WE will now sell off its real estate assets — worth tens of millions of dollars, with the sales to be handled by commercial real estate company Colliers International — and use the money to create an endowment fund to support its international programs, the charity has said. The fund will be overseen by a board of directors, but it isn’t clear whether that will happen within WE or at a different organization.
Co-founders Marc and Craig Kielburger said they’ll leave the organization, along with the rest of WE Charity’s Canadian staff. That process will take six months to a year, WE said Tuesday, and after that, the charity will “no longer exist.”
Kate Bahen, the managing director of watchdog group Charity Intelligence Canada, said she's puzzled by WE's conclusion. She tracks charities using their publicly available financial information. Although WE's 2020 filings won't be available until next year, and won't provide a complete picture because Me to We's financial information isn't included, she said she believes the organization would have had enough funding to keep operating.
Though WE had run a deficit last year, it still appeared to be in decent financial condition until March, Bahen added.
“Shutting down the office is a drastic move,” she said.
“All charities are going through COVID and belt-tightening. We’re all in this together. (Many other charities are) not shutting down ... I just can’t figure out where the money’s going.”
WE's real estate assets in particular could have given the charity some runway, Blumberg said.
“Some financial experts have said that WE Charity had trouble for a significant period prior to the government grant or even COVID, but they actually did have a significant cushion with their real estate assets,” he said.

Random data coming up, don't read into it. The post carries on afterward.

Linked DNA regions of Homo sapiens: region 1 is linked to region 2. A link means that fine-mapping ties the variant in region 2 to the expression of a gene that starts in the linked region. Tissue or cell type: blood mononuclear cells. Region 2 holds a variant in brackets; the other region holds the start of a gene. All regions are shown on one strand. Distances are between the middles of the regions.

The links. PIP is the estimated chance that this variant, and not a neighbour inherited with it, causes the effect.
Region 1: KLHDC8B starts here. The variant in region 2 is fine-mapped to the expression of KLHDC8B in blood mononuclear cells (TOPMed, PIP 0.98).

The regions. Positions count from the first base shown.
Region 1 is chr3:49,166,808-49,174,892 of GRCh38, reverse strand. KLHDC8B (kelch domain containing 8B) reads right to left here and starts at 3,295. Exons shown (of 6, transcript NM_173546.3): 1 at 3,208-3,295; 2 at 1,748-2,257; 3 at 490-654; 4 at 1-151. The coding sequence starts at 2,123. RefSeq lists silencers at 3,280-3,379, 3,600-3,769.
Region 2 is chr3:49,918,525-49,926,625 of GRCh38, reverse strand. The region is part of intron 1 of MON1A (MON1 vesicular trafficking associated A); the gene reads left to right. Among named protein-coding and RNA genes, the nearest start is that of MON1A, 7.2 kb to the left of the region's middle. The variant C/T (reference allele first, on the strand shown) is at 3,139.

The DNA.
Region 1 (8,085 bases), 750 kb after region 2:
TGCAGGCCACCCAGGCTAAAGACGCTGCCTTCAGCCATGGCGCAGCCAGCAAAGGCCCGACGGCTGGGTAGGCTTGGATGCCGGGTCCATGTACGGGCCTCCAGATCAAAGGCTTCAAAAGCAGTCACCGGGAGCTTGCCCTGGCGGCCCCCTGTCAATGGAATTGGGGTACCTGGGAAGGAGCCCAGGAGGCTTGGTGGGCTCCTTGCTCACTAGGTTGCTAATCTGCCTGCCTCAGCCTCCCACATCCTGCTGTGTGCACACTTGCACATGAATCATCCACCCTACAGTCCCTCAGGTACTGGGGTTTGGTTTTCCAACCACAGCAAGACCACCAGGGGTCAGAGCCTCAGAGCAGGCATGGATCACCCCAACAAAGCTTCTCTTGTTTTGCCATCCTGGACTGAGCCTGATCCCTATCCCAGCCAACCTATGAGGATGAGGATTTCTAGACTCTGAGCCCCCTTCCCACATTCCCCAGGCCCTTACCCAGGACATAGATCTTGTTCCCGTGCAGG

In a statement, WE said it needed to shutter its operations in Canada to maintain its work abroad. “This was a heartbreaking decision,” the statement said.
“With respect to Ms. Bahen, she has not been privy to the extensive financial planning and modelling work that has been conducted.”
As the charity moves ahead with the process of shutting down, Blumberg said he wants to know more about how WE's endowment to support its international programs will work.
“Almost no information was provided on who will actually own and control it, how much it will disburse each year, etc.,” he said.
Rules governing how charities can move money means WE has limited options, he added. Though it can't transfer the endowment to WE's branches in the United States and United Kingdom, it could gift the money to a “completely independent” registered charity in Canada to do similar activities, Blumberg said.
“They could transfer some funds to foreign groups to implement charitable activities for example in Kenya using a “structured arrangement” with direction and control and some oversight,” he said. “They could also run the endowment in-house in the WE Charity with the Kielburgers controlling the funds, or they could move the funds to another Canadian registered charity controlled by the Kielburgers.”
“The final structure (for the endowment) is being determined by the WE Charity board of directors,” WE said in the statement.
Meanwhile, on Friday, Prime Minister Justin Trudeau said he regretted not recusing himself from discussions about the grant program, but denied there had been a conflict of interest. He also sidestepped a question about whether he was to blame, in part, for WE's decision to stop its Canadian operations.
“Obviously, the way it ended up working out was really unfortunate for everyone involved,” Trudeau said.
“As I’ve said, I regret not having recused myself from the beginning because of the perception involved. But there was no conflict of interest here.”
Emma McIntosh / Local Journalism Initiative / Canada's National Observer